Brand and agency spotlight - media

ITV, Premier and The Economist speak to Event about how and why media brands are increasingly embracing the experiential sphere.

ITV Events, Premier and The Economist speak to Event and media brands and their use of expriential
ITV Events, Premier and The Economist speak to Event and media brands and their use of expriential

Jenni Eley, head of events, ITV

ITV has a mission to turn viewers into fans and consumer experiential activity is an increasingly vital part of this strategy. Face-to-face interaction with our brand and content is a powerful way to connect with audiences. As part of targeted marketing campaigns, consumer activations around our shows drive awareness, brand love, social buzz and, ultimately, viewing figures.

Our first B2C foray in 2014 welcomed more than 30,000 fans to our World Cup Fever Pitch experience, and our Jekyll & Hyde screenings last October sold out for all four events. We're ramping up activity in 2016 with First Look preview screening events planned around upcoming dramas on ITV.

The channel aims to create, shape and drive the conversation of the nation. Our B2C event activity reinforces our positioning and spreads the message; 2016 is about opening the doors to new viewers, existing fans and cutting through in a crowded TV market.

Leigh Debbage, creative director, Premier

It is a very exciting time for media brands embracing experiential, from TV launches to Blu-ray release campaigns. There is real hunger from media, the public and social platforms to see our favourite entertainment products brought to life, and PR stunts and experiential activations are a fantastic way of doing this.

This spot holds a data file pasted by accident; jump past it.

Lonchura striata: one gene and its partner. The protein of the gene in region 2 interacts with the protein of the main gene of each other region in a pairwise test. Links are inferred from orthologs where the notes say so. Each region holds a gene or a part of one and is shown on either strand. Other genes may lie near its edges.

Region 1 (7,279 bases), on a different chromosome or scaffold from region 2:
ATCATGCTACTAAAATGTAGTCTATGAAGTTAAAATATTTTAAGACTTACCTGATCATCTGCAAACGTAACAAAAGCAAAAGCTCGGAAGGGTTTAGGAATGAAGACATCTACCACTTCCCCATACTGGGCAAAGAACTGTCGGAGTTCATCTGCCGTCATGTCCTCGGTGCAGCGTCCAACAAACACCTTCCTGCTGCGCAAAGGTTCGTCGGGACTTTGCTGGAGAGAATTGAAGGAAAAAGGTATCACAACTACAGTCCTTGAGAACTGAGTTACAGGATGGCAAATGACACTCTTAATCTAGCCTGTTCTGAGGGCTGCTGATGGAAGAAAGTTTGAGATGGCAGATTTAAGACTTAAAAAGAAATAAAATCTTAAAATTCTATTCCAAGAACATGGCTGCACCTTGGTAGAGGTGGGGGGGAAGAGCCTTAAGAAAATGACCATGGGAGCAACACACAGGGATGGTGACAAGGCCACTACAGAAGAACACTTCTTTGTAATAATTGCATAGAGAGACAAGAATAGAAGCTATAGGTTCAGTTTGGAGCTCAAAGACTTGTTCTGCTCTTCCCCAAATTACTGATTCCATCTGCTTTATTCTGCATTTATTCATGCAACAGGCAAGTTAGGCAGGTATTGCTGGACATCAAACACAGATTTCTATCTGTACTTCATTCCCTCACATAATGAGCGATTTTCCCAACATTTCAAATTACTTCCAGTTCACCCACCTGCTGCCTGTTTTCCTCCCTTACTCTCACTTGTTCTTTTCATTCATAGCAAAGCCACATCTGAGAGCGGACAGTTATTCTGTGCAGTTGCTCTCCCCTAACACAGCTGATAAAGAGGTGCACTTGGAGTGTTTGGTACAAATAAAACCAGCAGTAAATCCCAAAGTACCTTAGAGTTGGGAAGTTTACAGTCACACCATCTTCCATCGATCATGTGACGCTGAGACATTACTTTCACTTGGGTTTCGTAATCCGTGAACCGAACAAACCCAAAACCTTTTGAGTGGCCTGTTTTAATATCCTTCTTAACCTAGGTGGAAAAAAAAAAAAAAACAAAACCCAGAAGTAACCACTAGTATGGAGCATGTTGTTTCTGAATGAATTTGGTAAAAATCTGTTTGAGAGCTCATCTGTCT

Film and television fans in the UK forge very personal connections to characters, sets, vehicles and props, and any way we can create first-hand experiences bringing these to life can make for very successful launches.

We have had great success with unique and eye-catching builds. Whether we are bursting a Jurassic World mosasaurus from the Thames or adding a fifth lion to Trafalgar Square for the launch of Nat Geo Wild's Big Cat Week, stunts like this really capture the public imagination and give media fantastic picture and broadcast opportunities.

Marina Hadyn, SVP circulation and retail marketing, The Economist

We have been looking for new marketing methodology, outside of the digital space, to complement our current non-digital marketing mix. Experiential emerged from a small, successful trial activation that ran in London about 18 months ago, to now being a strategic content-marketing pillar with global scale.

It allows us to communicate with real people, in the real world. But we must make outstanding use of their time and create an unforgettable experience based on true Economist content.

Creating insect ice creams enabled us to reach potential readers. We also increased shares of the experiences through our social media channels, as people enjoyed posting that they had just eaten their first insect ice cream or insect crepe with us.

The biggest challenge is ensuring activity creates curiosity, self-selecting those who are also likely to be subscribers by the campaign's very nature.

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